Most importantly, our findings highlight the role of the polymer in the microlithography process. Before our work in films, neither triphenylene nor dibenzothiophene had been observed in TPS photodecomposition, the former photoproduct resulting from the complete loss of sulfur.3,5,18 Moreover, although these photoproducts are generated via successive photolysis processes, our work demonstrates that this sequence can occur with low exposure under lithographically relevant conditions.

Conflicts of interest

There are no conflicts to declare.

Acknowledgements

We thank Dr VanderVelde for his help on the DOSY-NMR experiment. This work was supported by the National Science Foundation Center for Chemical Innovation in Solar Fuels (CHE-1305124) and in part by The Dow Chemical Company through a university partnership program (Agreement # 227027AK).

Notes and references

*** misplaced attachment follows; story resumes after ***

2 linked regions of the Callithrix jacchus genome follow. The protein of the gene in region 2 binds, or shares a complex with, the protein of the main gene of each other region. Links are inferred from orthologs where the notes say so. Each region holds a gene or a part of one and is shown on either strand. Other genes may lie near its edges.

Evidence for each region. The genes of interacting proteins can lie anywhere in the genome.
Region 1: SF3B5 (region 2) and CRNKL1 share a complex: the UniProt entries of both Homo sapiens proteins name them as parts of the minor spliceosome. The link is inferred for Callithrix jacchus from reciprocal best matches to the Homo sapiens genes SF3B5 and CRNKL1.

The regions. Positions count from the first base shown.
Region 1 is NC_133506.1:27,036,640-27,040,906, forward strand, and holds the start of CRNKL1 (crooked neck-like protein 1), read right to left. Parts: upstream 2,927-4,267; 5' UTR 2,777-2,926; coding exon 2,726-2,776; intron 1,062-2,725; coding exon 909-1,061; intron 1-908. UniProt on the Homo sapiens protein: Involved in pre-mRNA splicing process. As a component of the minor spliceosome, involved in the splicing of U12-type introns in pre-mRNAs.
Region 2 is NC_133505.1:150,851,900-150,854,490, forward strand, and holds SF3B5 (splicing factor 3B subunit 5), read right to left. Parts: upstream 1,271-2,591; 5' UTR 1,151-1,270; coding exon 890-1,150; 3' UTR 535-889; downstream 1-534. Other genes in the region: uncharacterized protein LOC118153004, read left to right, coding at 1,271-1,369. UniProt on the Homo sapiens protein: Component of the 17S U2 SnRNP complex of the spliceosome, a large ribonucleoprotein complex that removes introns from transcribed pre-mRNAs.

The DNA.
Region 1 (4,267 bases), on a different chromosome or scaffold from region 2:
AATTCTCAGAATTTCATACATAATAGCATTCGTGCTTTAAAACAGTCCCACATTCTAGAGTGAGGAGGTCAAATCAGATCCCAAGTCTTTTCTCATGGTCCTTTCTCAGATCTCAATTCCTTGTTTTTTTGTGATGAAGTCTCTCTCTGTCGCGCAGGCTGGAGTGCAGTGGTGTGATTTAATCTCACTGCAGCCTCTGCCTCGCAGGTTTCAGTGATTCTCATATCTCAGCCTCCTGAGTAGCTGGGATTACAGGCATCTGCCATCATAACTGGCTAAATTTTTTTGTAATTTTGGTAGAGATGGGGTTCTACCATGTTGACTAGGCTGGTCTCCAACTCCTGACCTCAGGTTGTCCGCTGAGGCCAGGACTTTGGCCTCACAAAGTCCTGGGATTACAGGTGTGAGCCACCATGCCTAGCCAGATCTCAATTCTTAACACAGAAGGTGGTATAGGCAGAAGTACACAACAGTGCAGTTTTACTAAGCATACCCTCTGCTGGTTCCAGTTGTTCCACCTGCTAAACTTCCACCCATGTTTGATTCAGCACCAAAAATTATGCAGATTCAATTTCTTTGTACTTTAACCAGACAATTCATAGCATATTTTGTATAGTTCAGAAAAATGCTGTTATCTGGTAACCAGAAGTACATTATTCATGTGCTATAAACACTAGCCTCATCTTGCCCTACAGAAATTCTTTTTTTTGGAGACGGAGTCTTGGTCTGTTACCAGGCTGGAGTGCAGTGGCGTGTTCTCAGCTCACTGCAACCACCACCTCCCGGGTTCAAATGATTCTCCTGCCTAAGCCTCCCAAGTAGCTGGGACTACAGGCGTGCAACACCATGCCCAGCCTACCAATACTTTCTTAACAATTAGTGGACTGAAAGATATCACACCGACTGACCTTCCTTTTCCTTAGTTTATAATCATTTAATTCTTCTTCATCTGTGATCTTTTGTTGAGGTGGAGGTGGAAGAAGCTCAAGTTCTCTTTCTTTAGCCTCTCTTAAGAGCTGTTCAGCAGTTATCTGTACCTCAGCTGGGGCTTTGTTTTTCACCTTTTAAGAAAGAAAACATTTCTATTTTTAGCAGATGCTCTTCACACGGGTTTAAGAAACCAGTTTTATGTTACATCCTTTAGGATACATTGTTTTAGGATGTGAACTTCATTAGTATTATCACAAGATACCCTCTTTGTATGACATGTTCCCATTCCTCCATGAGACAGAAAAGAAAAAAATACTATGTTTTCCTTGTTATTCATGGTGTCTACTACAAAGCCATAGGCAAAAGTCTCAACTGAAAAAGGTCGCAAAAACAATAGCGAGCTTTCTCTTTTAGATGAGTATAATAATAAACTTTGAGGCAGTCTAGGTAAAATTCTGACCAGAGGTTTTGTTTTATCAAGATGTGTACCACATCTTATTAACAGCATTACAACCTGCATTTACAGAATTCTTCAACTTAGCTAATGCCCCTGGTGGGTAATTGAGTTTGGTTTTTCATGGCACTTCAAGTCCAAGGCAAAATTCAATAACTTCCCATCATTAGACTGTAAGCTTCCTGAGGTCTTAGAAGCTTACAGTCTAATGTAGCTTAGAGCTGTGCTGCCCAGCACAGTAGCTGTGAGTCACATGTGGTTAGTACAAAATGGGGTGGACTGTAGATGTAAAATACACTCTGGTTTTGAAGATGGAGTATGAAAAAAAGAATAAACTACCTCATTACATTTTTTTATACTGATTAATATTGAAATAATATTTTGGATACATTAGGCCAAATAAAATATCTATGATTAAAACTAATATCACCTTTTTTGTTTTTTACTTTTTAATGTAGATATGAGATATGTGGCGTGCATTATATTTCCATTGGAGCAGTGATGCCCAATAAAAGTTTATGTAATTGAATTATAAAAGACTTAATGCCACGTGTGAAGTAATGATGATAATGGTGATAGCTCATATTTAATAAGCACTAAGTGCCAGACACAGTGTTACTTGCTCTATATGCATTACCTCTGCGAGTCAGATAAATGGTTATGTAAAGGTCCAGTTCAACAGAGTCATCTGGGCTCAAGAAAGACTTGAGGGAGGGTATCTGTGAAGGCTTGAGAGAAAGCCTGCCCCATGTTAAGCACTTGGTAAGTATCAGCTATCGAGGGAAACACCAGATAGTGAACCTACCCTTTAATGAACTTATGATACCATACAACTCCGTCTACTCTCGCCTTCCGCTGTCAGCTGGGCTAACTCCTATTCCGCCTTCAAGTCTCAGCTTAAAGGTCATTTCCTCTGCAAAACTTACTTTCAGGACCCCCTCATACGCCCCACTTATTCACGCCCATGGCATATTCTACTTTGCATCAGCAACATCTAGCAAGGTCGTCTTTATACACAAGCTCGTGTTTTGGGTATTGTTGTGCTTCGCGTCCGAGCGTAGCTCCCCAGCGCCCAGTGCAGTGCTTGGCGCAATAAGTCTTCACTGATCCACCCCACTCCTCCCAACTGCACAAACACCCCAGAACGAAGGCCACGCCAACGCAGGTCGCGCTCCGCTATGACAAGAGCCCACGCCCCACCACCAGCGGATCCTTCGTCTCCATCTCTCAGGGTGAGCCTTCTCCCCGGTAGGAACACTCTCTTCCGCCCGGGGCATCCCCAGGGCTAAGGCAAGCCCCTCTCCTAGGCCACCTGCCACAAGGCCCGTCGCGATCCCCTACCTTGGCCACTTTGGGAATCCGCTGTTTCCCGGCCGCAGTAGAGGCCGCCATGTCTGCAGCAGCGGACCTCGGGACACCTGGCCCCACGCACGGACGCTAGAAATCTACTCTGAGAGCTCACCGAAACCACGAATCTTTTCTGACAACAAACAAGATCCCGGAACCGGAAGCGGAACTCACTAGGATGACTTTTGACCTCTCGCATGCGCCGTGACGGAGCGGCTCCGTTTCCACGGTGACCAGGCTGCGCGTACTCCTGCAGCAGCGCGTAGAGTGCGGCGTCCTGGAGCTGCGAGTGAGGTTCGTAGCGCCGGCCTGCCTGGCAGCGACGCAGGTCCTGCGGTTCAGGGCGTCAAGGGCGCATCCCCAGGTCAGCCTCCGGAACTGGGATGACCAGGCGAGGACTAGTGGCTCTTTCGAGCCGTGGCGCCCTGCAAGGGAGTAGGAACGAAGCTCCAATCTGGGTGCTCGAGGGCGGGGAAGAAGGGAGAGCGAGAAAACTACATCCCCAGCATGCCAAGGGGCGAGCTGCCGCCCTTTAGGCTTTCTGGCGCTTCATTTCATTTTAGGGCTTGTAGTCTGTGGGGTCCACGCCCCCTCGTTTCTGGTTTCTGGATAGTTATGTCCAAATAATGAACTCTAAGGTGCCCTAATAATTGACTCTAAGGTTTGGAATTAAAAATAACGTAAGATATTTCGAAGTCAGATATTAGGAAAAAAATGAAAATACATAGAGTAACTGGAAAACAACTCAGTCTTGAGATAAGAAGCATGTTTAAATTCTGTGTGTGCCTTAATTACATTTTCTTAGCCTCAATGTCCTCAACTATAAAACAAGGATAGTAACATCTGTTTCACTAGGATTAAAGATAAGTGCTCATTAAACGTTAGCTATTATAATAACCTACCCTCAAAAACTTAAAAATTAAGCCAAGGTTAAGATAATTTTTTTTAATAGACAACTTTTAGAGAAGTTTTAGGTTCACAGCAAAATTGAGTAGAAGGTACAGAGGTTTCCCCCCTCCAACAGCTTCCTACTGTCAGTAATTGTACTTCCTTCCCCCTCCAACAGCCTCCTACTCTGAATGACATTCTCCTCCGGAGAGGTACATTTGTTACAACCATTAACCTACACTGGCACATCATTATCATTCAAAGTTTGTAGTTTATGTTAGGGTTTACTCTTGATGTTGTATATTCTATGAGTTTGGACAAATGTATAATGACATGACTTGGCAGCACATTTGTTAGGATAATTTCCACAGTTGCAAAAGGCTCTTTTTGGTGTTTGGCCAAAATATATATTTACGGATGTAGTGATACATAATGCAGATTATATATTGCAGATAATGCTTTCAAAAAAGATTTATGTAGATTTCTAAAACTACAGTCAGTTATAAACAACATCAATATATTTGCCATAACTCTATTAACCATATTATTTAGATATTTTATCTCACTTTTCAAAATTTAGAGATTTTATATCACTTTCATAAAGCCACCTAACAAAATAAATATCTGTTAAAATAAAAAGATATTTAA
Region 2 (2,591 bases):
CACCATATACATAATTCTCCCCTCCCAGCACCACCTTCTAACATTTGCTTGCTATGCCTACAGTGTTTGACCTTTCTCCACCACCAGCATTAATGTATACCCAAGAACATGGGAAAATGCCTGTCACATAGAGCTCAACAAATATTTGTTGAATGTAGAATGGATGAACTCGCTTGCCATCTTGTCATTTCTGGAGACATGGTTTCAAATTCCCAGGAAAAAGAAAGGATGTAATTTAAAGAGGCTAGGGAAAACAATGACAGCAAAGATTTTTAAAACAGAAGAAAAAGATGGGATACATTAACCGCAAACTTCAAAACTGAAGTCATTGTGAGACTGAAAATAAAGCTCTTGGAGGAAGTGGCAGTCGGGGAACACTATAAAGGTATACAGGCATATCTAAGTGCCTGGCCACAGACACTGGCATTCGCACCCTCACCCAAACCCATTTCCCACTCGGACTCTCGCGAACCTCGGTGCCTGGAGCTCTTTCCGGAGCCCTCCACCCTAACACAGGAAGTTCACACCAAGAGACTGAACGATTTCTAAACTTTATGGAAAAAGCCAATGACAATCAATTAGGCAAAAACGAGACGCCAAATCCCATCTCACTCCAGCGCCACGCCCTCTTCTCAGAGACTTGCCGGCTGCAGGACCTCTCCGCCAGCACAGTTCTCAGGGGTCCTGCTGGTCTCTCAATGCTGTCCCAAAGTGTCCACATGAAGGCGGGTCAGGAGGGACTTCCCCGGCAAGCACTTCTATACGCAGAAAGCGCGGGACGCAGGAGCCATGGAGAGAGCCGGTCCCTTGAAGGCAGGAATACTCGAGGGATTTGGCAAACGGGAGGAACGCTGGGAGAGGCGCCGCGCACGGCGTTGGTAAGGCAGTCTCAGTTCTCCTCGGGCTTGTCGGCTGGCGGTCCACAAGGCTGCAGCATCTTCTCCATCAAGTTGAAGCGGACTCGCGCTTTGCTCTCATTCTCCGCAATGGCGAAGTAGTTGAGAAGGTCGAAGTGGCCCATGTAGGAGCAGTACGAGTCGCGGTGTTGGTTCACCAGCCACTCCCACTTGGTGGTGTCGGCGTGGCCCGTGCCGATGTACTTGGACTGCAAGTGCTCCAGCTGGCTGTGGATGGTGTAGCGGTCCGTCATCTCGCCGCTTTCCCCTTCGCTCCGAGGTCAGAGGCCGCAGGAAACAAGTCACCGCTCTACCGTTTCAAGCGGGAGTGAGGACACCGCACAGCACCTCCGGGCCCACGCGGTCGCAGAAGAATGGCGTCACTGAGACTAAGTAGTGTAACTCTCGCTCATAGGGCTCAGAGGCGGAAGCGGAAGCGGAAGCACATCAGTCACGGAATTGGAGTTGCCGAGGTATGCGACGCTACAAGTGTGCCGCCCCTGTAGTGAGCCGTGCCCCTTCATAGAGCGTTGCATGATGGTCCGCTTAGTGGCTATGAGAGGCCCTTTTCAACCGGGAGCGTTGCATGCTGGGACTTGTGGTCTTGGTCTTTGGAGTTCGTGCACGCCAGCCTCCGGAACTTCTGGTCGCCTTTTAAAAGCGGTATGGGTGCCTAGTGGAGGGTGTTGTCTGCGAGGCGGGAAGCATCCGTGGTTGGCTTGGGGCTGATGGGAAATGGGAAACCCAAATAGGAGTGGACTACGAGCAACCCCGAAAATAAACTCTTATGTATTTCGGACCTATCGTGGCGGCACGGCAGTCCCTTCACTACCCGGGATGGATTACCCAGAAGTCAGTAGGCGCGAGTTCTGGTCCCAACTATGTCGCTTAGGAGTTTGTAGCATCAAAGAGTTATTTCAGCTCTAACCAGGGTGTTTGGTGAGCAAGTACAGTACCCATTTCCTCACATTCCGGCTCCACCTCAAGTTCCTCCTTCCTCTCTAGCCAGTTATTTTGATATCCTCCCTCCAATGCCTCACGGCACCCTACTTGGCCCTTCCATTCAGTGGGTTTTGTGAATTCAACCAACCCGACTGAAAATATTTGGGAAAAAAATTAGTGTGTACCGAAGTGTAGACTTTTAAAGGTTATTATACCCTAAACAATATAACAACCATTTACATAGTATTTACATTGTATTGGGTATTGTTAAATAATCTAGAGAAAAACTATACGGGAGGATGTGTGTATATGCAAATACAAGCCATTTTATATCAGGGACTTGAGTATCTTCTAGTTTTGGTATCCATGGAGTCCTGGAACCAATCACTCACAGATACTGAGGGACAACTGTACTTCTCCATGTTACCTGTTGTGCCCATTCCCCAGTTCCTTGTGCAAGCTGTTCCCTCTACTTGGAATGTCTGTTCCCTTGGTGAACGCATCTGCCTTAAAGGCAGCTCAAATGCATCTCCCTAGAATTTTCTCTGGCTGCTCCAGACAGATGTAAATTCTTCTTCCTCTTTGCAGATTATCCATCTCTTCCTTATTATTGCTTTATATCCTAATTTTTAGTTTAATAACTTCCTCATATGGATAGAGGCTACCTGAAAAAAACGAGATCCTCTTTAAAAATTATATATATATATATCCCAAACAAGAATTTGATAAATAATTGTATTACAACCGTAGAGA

1. G. S. Egerton, J. M. Gleadle and A. G. Roach, Studies on aminoanthraquinone compounds IV–Photochemistry of some simple derivatives in solution and on polymer films, J. Soc. Dyers Colour., 1966, 82, 369 CrossRef CAS ; G. Olovsson, J. R. Scheffer, J. Trotter and C.-H. Wu, Novel differences between the solid state and solution phase photochemistry of 1,2-cyclodecanedione, Tetrahedron Lett., 1997, 38, 6549 CrossRef ; C.-H. Tung and Y.-M. Ying, Photochemistry of phenyl phenylacetates adsorbed on pentasil andfaujasite zeolites, J. Chem. Soc., Perkin Trans. 2, 1997, 1319 RSC ; T. Weisheit, D. Escudero, H. Petzold, H. Görls, L. González and W. Weigand, Photochemical behavior of (diphosphine)(η2-tolane)Pt0 complexes. Part A: Experimental considerations in solution and in the solid state, Dalton Trans., 2010, 39, 9493 RSC ; A. Papagni, P. Del Buttero, C. Bertarelli, L. Miozzo, M. Moret, M. T. Pryce and S. Rizzato, Novel fluorinated amino-stilbenes and their solid-state photodimerization, New J. Chem., 2010, 34, 2612 RSC ; V. Ramamurthy and S. Gupta, Supramolecular photochemistry: from molecular crystals to water-soluble capsules, Chem. Soc. Rev., 2015, 44, 119 RSC ; A. Bricen and A. M. Escalona, Exploiting the use of multivalent interactions in the design of photoreactive supramolecular assemblies. From solution to crystal engineering, Photochemistry, 2016, 43, 286 Search PubMed .